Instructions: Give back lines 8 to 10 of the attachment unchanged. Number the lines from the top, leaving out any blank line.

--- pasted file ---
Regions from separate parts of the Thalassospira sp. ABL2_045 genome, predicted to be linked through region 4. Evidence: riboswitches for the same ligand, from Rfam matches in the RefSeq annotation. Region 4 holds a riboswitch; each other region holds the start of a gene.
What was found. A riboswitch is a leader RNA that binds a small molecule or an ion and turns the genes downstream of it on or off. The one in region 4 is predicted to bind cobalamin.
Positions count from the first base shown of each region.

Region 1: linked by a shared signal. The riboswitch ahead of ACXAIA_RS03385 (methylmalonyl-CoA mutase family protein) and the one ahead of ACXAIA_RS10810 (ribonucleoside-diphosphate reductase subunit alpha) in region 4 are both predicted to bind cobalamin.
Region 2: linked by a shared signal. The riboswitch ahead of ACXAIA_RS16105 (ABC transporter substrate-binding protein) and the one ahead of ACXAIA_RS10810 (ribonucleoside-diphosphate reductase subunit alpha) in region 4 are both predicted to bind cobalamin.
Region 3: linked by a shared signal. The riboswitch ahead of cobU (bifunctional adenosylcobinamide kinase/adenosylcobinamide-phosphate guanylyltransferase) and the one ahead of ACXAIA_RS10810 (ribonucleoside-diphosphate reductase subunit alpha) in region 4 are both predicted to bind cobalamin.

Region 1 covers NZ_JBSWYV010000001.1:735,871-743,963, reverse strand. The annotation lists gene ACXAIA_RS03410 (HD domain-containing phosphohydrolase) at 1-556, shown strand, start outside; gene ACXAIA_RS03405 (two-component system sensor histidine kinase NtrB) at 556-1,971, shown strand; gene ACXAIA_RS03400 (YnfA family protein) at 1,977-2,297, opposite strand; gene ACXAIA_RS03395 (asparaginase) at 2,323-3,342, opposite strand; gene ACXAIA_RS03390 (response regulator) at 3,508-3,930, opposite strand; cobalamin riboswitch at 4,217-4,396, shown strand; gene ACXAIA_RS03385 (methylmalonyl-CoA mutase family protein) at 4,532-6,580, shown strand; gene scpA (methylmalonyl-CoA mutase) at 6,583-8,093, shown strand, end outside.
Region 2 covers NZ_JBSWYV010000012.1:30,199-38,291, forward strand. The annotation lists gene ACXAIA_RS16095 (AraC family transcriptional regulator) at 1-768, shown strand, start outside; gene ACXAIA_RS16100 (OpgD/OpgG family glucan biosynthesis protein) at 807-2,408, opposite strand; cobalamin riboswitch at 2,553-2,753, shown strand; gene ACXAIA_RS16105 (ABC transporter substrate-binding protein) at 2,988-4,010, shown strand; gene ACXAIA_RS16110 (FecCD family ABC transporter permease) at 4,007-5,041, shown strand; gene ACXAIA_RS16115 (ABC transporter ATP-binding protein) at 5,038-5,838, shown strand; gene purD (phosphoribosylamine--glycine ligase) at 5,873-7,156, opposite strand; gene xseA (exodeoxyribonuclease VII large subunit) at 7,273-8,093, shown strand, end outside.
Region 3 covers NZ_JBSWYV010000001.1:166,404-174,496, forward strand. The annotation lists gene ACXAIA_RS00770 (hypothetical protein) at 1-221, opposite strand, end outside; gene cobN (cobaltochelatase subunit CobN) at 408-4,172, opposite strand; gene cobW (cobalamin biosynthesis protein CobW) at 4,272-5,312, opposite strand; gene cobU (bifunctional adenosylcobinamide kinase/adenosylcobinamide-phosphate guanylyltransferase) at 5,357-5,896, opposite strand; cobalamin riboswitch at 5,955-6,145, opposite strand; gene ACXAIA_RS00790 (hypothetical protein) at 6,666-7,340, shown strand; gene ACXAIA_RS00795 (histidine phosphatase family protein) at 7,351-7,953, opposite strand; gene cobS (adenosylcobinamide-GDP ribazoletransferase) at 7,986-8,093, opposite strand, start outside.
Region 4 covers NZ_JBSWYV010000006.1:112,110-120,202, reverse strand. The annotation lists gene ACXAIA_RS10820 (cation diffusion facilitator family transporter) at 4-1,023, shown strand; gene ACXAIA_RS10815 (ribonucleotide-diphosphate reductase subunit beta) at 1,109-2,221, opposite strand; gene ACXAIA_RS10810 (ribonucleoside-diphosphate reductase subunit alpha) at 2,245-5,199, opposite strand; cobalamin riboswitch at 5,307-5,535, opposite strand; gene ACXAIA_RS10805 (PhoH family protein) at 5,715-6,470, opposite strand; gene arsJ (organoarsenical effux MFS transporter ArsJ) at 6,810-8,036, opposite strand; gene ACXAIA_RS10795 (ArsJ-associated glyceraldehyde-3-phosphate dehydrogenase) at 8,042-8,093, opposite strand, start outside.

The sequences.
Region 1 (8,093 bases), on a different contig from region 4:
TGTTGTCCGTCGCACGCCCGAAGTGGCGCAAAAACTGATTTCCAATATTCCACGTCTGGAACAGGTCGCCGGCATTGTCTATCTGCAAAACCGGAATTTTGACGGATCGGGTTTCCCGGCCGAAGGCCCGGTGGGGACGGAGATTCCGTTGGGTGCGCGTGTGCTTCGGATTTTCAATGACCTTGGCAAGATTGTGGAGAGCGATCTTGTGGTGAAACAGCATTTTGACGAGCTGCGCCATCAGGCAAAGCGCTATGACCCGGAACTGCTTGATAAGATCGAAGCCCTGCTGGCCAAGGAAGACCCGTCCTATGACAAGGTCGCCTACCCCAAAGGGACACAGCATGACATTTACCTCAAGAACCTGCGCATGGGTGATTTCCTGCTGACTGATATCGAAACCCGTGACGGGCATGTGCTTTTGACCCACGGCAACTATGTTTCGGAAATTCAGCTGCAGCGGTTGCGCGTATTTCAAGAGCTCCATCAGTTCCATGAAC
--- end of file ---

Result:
Region 2 covers NZ_JBSWYV010000012.1:30,199-38,291, forward strand. The annotation lists gene ACXAIA_RS16095 (AraC family transcriptional regulator) at 1-768, shown strand, start outside; gene ACXAIA_RS16100 (OpgD/OpgG family glucan biosynthesis protein) at 807-2,408, opposite strand; cobalamin riboswitch at 2,553-2,753, shown strand; gene ACXAIA_RS16105 (ABC transporter substrate-binding protein) at 2,988-4,010, shown strand; gene ACXAIA_RS16110 (FecCD family ABC transporter permease) at 4,007-5,041, shown strand; gene ACXAIA_RS16115 (ABC transporter ATP-binding protein) at 5,038-5,838, shown strand; gene purD (phosphoribosylamine--glycine ligase) at 5,873-7,156, opposite strand; gene xseA (exodeoxyribonuclease VII large subunit) at 7,273-8,093, shown strand, end outside.
Region 3 covers NZ_JBSWYV010000001.1:166,404-174,496, forward strand. The annotation lists gene ACXAIA_RS00770 (hypothetical protein) at 1-221, opposite strand, end outside; gene cobN (cobaltochelatase subunit CobN) at 408-4,172, opposite strand; gene cobW (cobalamin biosynthesis protein CobW) at 4,272-5,312, opposite strand; gene cobU (bifunctional adenosylcobinamide kinase/adenosylcobinamide-phosphate guanylyltransferase) at 5,357-5,896, opposite strand; cobalamin riboswitch at 5,955-6,145, opposite strand; gene ACXAIA_RS00790 (hypothetical protein) at 6,666-7,340, shown strand; gene ACXAIA_RS00795 (histidine phosphatase family protein) at 7,351-7,953, opposite strand; gene cobS (adenosylcobinamide-GDP ribazoletransferase) at 7,986-8,093, opposite strand, start outside.
Region 4 covers NZ_JBSWYV010000006.1:112,110-120,202, reverse strand. The annotation lists gene ACXAIA_RS10820 (cation diffusion facilitator family transporter) at 4-1,023, shown strand; gene ACXAIA_RS10815 (ribonucleotide-diphosphate reductase subunit beta) at 1,109-2,221, opposite strand; gene ACXAIA_RS10810 (ribonucleoside-diphosphate reductase subunit alpha) at 2,245-5,199, opposite strand; cobalamin riboswitch at 5,307-5,535, opposite strand; gene ACXAIA_RS10805 (PhoH family protein) at 5,715-6,470, opposite strand; gene arsJ (organoarsenical effux MFS transporter ArsJ) at 6,810-8,036, opposite strand; gene ACXAIA_RS10795 (ArsJ-associated glyceraldehyde-3-phosphate dehydrogenase) at 8,042-8,093, opposite strand, start outside.